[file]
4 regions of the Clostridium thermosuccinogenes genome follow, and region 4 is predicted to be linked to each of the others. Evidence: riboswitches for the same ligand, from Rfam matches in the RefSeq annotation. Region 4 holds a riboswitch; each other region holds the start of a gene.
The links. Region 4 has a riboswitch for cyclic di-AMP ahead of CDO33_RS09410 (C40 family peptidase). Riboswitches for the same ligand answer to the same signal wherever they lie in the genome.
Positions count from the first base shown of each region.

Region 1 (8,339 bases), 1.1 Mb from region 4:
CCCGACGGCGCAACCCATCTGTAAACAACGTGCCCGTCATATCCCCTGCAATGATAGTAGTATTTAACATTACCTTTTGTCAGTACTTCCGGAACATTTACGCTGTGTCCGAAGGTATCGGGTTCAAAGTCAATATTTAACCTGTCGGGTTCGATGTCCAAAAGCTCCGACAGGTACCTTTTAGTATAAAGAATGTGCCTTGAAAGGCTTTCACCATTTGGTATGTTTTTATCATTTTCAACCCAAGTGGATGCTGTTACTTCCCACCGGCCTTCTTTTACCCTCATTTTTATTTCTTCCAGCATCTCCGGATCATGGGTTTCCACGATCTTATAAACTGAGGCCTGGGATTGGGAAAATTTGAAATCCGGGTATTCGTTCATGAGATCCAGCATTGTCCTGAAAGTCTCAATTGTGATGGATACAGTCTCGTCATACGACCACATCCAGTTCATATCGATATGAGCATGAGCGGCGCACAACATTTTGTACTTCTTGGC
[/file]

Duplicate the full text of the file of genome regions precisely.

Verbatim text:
4 regions of the Clostridium thermosuccinogenes genome follow, and region 4 is predicted to be linked to each of the others. Evidence: riboswitches for the same ligand, from Rfam matches in the RefSeq annotation. Region 4 holds a riboswitch; each other region holds the start of a gene.
The links. Region 4 has a riboswitch for cyclic di-AMP ahead of CDO33_RS09410 (C40 family peptidase). Riboswitches for the same ligand answer to the same signal wherever they lie in the genome.
Positions count from the first base shown of each region.

Region 1 (8,339 bases), 1.1 Mb from region 4:
CCCGACGGCGCAACCCATCTGTAAACAACGTGCCCGTCATATCCCCTGCAATGATAGTAGTATTTAACATTACCTTTTGTCAGTACTTCCGGAACATTTACGCTGTGTCCGAAGGTATCGGGTTCAAAGTCAATATTTAACCTGTCGGGTTCGATGTCCAAAAGCTCCGACAGGTACCTTTTAGTATAAAGAATGTGCCTTGAAAGGCTTTCACCATTTGGTATGTTTTTATCATTTTCAACCCAAGTGGATGCTGTTACTTCCCACCGGCCTTCTTTTACCCTCATTTTTATTTCTTCCAGCATCTCCGGATCATGGGTTTCCACGATCTTATAAACTGAGGCCTGGGATTGGGAAAATTTGAAATCCGGGTATTCGTTCATGAGATCCAGCATTGTCCTGAAAGTCTCAATTGTGATGGATACAGTCTCGTCATACGACCACATCCAGTTCATATCGATATGAGCATGAGCGGCGCACAACATTTTGTACTTCTTGGC